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Representations of women


Black women in South Africa symbolised strength, struggle and endurance

Bringing in the beer, Mathopiestad, North West, 1984-03-09People fleeing a police raid on Crossroads in Cape Town

From the earliest days, black  women in South Africa were the caregivers who looked after their children. In the rural areas, especially from the early 20th century when men moved to the cities to work as migrant labourers in the mines, women were left to take care of the homestead.

They looked after the children and worked in the fields to produce food for their families. They often spent a large amount of their day walking to  fetch water as there was no supply in their rural villages. They were forced to do this without the support of men and in increasingly difficult conditions.

When food supplies dried up in the rural areas, many women were forced to migrate to the cities in South Africa in search of work. They were forced to leave their children behind in the care of the grandmothers. Thus poverty played a central role in shifting their identity from being mothers and caregivers to being workers in a city where they were not wanted.

In the cities, women faced discrimination from the white government authorities who did not want women in the urban areas. Because women tended to settle permanently in the urban areas, the government saw them as a threat to their vision of white cities where black people worked temporarily before returning to the rural areas. Life for women in the cities was a struggle for survival.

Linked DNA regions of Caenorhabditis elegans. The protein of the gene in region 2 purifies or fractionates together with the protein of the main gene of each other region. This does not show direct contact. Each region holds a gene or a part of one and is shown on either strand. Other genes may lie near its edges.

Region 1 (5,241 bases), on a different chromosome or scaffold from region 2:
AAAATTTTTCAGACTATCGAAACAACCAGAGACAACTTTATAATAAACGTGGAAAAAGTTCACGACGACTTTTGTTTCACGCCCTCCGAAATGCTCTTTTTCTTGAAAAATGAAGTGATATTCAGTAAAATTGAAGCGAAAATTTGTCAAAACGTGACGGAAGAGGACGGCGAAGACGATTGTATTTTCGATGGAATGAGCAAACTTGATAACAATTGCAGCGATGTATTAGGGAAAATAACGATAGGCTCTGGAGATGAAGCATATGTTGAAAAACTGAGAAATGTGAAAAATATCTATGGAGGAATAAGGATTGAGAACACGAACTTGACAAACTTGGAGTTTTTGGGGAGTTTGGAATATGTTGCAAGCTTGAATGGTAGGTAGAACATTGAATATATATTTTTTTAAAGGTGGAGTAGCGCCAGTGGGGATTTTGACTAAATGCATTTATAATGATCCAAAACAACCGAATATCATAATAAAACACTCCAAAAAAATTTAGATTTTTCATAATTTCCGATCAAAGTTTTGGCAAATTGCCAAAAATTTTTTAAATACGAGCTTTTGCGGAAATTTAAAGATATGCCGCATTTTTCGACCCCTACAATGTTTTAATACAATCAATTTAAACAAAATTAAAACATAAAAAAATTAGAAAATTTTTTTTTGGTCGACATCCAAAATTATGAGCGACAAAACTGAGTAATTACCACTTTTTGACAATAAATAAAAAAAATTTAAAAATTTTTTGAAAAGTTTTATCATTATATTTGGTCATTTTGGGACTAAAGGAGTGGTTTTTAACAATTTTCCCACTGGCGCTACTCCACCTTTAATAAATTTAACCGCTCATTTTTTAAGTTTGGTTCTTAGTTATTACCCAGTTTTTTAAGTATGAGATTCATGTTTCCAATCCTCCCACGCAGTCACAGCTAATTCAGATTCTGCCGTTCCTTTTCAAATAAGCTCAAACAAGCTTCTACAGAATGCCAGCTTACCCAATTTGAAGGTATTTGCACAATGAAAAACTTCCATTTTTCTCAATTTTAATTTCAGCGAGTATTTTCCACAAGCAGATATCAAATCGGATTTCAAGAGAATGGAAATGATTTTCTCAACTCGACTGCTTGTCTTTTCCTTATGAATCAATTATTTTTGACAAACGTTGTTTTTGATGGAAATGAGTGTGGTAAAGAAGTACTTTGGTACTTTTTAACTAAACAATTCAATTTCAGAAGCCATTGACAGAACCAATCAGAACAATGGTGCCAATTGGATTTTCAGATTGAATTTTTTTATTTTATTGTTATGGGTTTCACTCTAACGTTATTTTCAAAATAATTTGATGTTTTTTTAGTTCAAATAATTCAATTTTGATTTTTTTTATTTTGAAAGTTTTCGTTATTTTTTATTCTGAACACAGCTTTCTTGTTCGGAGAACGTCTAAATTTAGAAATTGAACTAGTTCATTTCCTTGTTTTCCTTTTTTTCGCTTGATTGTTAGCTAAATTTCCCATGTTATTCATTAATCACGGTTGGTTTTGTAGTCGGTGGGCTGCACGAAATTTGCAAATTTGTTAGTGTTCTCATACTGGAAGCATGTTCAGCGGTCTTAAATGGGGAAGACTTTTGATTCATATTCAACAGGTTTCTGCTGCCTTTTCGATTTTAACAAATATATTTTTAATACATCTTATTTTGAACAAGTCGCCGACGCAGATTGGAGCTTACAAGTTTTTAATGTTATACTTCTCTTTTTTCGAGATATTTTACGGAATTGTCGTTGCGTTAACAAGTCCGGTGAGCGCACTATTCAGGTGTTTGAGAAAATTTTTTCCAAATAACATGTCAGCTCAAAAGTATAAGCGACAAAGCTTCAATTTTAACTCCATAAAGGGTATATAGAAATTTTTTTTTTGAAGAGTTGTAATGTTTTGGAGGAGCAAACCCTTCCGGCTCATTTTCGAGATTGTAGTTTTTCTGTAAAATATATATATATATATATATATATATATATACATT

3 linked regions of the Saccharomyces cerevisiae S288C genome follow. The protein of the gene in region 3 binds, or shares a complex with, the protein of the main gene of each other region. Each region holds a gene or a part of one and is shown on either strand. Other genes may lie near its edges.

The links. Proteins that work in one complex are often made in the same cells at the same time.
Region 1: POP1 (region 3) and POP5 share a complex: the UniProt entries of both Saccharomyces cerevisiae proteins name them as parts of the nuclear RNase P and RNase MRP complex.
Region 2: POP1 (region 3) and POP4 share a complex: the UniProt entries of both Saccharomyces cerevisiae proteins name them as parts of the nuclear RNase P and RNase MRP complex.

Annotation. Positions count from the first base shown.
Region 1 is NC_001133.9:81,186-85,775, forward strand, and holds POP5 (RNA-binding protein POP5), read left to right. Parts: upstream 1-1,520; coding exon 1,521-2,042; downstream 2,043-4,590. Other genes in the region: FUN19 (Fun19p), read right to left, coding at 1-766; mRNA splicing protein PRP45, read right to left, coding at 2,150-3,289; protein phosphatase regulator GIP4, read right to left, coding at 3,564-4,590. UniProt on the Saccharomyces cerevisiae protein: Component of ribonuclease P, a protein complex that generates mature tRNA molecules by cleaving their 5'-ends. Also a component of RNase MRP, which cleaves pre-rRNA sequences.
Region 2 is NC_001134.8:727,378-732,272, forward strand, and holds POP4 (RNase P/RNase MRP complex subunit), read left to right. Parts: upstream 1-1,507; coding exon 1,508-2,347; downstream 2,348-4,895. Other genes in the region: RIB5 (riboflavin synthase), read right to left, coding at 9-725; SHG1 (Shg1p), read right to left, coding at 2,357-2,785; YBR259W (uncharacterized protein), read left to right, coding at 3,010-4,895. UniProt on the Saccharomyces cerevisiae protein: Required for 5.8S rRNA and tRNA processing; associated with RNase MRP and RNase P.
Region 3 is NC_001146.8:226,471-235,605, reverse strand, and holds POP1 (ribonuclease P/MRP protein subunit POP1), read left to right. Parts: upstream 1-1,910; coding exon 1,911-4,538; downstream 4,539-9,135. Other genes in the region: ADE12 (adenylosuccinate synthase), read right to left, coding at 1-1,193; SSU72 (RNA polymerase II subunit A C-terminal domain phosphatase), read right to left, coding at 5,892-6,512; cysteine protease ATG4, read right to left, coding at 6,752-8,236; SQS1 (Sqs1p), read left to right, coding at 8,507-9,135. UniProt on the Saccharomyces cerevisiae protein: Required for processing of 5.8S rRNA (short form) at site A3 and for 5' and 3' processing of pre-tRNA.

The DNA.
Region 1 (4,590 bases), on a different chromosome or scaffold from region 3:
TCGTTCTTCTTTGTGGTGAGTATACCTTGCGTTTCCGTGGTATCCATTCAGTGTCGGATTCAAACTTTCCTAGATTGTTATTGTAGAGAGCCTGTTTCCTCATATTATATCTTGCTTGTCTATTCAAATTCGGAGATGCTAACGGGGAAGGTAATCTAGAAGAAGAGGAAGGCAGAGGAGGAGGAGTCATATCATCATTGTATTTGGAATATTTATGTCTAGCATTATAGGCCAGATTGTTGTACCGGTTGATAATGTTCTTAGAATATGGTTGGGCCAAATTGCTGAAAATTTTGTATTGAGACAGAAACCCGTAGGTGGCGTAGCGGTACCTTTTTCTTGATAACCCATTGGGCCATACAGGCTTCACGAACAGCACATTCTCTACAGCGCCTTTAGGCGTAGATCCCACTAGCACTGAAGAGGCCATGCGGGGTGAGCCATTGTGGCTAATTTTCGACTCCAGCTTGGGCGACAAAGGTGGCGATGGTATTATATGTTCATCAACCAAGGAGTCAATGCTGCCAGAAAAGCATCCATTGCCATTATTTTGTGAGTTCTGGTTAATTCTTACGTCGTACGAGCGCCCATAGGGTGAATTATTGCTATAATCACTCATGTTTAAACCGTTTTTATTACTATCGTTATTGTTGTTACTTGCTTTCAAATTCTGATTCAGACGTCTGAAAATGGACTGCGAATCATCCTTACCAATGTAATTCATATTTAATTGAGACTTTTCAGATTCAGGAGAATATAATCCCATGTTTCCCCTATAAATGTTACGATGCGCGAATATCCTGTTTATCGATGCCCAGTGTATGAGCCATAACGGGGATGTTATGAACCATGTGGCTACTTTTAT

Nevertheless, women made a place for themselves in the cities. Formal work was often difficult to find. Up until the mid-1930s, black men and not women worked as domestic servants. So women were forced to work in the informal sector. They found work as washerwomen or selling goods as hawkers. 

Others brewed beer, which was considered illegal, and sold the beer to workers on the weekends in lively shebeens. Music and dance became part of this new urban culture, made possible by women. In this way, women managed to survive and earn money to send back to the rural areas for the care of the children.


EXHIBITIONS IN THE CLASSROOM

Visualising the past

Look carefully at the photographs on this page and then answer the questions.

  1. Identify how women are represented in each of these three photographs. 
  2. Provide a caption or a heading for each photograph.
  3. Which photograph has the most impact on you? Explain your answer.

 

Making connections between past and present

Think about the lives of black women today and in the past. 

  1. Do you think the role of women has changed if:
    • - women still live in rural areas?
    • - women live in poor informal settlements around the cities?
    • - women live in the suburbs or wealthier parts of the cities?
  2. How would you explain these changes or continuities?

NEXT: Women unite for people's power

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